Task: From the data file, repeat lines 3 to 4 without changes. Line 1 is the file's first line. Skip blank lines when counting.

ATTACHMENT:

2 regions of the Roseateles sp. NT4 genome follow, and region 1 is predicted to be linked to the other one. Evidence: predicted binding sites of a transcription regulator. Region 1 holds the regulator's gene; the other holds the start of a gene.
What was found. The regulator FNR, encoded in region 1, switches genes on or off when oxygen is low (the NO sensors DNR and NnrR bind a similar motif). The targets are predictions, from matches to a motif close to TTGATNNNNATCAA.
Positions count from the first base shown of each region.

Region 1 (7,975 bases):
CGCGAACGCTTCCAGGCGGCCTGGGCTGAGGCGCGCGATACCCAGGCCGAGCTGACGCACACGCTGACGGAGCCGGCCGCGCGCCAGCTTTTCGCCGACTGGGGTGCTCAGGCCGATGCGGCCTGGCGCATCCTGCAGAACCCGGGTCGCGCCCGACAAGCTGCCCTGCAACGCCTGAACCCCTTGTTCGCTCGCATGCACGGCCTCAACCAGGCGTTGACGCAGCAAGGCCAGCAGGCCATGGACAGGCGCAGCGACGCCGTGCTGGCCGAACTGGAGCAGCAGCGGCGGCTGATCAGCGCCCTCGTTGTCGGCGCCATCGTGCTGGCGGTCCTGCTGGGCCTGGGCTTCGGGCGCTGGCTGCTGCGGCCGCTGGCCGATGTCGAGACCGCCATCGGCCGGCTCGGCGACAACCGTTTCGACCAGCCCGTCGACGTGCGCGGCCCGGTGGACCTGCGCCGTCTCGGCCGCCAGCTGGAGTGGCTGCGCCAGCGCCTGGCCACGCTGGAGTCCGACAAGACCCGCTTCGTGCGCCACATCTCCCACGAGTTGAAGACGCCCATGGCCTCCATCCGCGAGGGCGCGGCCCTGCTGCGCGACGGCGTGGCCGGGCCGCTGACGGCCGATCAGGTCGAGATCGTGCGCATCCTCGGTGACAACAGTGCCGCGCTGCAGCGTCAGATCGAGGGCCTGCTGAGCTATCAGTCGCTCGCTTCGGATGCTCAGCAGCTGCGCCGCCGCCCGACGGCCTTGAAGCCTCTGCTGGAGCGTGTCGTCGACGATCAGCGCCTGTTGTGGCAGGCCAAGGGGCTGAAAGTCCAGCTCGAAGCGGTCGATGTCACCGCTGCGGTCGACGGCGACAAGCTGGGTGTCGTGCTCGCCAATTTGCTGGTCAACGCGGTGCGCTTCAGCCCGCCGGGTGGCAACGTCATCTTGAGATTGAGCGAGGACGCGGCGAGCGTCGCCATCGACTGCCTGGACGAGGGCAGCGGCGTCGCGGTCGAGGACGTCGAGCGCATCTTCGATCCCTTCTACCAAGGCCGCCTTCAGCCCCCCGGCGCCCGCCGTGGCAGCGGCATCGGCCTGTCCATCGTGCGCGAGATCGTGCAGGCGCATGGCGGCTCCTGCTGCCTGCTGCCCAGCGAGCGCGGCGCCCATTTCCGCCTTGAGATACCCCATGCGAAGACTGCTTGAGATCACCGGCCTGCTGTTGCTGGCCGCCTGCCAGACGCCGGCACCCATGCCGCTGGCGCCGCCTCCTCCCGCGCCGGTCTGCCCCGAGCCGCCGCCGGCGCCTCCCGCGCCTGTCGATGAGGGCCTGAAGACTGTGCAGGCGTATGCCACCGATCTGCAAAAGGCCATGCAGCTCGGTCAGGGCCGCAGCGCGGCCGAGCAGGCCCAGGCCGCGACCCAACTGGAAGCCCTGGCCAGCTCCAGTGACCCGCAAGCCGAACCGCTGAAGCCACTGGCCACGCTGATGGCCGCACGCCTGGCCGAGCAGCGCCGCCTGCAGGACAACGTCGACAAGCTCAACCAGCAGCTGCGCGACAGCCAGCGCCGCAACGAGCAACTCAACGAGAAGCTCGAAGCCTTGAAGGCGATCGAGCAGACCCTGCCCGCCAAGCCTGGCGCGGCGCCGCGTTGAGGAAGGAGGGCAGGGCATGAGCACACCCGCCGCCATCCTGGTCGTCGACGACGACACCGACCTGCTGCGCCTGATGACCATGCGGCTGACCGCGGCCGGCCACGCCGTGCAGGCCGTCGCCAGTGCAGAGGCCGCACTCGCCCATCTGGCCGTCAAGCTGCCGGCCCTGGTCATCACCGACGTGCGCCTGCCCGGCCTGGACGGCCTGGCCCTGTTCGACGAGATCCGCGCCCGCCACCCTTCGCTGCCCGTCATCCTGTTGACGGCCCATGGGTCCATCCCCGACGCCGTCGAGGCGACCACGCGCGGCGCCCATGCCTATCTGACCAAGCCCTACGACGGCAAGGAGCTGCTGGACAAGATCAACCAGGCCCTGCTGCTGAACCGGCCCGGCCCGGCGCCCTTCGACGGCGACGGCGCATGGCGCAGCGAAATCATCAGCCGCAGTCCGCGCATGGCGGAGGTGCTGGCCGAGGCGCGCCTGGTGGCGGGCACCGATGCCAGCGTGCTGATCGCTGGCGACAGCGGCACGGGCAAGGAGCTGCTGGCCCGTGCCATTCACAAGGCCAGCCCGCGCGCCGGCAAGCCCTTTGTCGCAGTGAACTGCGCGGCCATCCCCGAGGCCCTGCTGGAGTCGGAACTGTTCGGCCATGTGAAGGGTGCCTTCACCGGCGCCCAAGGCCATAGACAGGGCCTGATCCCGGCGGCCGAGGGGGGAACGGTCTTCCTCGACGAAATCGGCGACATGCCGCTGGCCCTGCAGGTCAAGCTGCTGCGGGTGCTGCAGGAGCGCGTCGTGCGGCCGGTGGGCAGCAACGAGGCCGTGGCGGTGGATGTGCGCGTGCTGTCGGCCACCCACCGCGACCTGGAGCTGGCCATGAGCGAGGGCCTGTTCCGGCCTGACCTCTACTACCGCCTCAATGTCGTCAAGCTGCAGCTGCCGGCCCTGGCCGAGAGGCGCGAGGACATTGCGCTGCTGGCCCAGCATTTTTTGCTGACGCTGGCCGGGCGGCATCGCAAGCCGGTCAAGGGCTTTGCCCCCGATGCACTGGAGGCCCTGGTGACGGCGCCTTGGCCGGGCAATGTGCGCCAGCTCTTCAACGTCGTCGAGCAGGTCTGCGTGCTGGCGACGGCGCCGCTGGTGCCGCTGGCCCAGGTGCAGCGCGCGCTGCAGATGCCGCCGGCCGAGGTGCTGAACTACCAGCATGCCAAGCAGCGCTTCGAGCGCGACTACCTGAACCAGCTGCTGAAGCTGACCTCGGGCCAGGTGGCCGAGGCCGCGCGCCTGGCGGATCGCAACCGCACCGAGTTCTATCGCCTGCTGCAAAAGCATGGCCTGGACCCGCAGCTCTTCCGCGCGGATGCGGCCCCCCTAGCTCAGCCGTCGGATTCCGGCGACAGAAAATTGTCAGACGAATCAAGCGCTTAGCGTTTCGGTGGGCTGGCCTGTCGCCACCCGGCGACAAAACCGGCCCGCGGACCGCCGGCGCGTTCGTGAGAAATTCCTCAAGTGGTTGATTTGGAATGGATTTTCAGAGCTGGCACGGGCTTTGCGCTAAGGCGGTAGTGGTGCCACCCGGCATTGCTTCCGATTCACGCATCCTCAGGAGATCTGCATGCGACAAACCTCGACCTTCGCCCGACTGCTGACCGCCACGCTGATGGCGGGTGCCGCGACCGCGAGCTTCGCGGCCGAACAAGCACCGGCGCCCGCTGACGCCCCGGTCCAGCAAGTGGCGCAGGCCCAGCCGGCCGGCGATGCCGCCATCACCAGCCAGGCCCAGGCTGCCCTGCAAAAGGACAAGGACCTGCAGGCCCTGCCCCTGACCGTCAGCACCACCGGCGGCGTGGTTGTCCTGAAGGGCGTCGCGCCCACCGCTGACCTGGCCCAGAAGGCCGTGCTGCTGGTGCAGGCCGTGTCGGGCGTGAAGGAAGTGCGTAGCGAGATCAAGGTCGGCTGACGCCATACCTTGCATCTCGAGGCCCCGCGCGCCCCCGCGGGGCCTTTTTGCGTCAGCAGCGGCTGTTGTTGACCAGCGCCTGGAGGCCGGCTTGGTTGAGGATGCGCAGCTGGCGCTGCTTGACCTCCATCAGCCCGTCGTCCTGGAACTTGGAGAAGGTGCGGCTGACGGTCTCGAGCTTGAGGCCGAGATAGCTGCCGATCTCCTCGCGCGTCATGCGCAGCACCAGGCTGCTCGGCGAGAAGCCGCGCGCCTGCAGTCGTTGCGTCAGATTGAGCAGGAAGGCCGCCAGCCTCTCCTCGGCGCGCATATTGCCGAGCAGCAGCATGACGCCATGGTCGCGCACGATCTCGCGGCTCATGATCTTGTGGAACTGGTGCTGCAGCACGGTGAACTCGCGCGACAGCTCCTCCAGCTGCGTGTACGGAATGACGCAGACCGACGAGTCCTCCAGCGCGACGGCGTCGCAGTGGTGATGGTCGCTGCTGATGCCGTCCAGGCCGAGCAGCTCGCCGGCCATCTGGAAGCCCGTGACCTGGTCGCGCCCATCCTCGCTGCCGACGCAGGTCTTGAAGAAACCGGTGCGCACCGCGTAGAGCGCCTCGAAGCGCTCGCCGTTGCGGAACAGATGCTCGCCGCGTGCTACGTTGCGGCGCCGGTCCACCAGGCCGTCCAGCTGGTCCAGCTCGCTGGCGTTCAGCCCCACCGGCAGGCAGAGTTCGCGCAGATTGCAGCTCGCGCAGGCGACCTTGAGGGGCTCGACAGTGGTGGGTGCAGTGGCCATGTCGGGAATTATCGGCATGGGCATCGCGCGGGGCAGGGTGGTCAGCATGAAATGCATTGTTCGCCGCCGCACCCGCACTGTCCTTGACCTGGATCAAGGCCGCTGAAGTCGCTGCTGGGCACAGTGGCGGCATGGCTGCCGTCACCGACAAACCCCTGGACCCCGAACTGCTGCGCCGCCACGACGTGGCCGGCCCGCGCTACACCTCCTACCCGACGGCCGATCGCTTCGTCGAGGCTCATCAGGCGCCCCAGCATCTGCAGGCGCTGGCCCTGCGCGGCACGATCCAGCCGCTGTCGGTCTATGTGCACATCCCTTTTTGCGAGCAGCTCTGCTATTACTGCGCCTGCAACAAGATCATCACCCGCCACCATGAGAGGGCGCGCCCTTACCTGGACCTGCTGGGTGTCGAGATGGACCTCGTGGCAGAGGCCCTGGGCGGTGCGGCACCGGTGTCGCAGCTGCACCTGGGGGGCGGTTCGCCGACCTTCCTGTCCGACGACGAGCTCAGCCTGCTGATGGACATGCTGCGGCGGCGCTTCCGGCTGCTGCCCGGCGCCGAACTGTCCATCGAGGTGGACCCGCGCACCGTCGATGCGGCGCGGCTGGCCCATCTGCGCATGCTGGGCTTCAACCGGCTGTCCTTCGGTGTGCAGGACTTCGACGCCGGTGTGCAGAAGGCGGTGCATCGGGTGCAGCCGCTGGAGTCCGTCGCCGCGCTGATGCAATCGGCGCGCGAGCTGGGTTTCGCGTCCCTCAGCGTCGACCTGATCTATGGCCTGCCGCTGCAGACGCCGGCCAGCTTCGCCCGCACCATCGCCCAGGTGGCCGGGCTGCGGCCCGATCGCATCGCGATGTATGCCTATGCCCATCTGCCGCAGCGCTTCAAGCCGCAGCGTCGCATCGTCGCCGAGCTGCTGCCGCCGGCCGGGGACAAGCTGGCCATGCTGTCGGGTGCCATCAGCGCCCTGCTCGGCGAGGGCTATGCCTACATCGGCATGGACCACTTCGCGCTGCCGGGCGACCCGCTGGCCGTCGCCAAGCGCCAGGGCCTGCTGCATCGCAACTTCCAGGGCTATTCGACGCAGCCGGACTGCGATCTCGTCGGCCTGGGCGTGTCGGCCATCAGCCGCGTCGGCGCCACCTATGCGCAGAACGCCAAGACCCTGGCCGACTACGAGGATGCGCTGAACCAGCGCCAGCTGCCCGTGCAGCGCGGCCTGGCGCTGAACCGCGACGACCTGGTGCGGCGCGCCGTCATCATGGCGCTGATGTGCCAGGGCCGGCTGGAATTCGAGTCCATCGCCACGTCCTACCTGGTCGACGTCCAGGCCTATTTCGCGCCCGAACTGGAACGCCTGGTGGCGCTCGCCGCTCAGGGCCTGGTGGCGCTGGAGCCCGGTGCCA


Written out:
Positions count from the first base shown of each region.

Region 1 (7,975 bases):